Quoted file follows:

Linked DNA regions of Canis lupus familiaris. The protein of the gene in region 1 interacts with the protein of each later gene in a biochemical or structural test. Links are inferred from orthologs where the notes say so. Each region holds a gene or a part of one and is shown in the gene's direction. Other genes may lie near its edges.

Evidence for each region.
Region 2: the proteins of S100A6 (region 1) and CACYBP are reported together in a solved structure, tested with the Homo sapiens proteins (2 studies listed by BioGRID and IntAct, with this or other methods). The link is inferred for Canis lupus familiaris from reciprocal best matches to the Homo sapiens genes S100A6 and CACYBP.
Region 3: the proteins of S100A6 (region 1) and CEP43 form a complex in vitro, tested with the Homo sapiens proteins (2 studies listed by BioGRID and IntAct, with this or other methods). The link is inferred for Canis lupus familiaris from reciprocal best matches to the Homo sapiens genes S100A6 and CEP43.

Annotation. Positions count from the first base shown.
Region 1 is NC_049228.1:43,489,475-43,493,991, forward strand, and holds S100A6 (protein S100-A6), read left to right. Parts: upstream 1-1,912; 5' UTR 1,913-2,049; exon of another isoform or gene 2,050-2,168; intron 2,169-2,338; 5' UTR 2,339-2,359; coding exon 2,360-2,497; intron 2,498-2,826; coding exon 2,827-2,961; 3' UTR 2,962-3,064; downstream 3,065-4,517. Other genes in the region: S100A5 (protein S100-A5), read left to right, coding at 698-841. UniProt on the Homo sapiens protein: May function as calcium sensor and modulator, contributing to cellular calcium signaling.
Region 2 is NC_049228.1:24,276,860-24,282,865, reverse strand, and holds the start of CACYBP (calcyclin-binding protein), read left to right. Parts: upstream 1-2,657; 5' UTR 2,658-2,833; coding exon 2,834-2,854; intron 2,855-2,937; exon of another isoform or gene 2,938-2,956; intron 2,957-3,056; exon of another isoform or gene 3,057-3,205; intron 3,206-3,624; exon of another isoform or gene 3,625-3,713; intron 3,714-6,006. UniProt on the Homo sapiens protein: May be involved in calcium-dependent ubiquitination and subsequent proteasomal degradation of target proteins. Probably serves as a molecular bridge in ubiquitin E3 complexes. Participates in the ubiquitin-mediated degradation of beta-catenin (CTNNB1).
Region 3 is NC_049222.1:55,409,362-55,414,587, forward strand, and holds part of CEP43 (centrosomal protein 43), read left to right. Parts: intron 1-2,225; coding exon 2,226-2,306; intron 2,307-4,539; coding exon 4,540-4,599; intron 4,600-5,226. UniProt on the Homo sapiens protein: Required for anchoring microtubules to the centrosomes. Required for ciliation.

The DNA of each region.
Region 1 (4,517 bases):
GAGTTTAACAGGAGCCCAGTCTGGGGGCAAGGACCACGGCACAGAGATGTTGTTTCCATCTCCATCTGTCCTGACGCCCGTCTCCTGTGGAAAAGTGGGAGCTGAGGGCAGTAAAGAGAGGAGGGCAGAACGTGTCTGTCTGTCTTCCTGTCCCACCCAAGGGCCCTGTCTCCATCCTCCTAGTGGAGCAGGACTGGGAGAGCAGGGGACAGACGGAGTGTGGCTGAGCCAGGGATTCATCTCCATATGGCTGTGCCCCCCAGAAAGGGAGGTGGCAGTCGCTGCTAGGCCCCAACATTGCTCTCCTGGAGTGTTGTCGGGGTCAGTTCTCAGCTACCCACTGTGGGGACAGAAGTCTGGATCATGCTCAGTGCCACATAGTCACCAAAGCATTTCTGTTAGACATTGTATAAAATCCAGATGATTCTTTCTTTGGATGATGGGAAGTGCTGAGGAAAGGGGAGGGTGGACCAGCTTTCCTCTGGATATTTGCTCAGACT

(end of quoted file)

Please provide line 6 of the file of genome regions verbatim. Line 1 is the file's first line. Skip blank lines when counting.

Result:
Region 1 is NC_049228.1:43,489,475-43,493,991, forward strand, and holds S100A6 (protein S100-A6), read left to right. Parts: upstream 1-1,912; 5' UTR 1,913-2,049; exon of another isoform or gene 2,050-2,168; intron 2,169-2,338; 5' UTR 2,339-2,359; coding exon 2,360-2,497; intron 2,498-2,826; coding exon 2,827-2,961; 3' UTR 2,962-3,064; downstream 3,065-4,517. Other genes in the region: S100A5 (protein S100-A5), read left to right, coding at 698-841. UniProt on the Homo sapiens protein: May function as calcium sensor and modulator, contributing to cellular calcium signaling.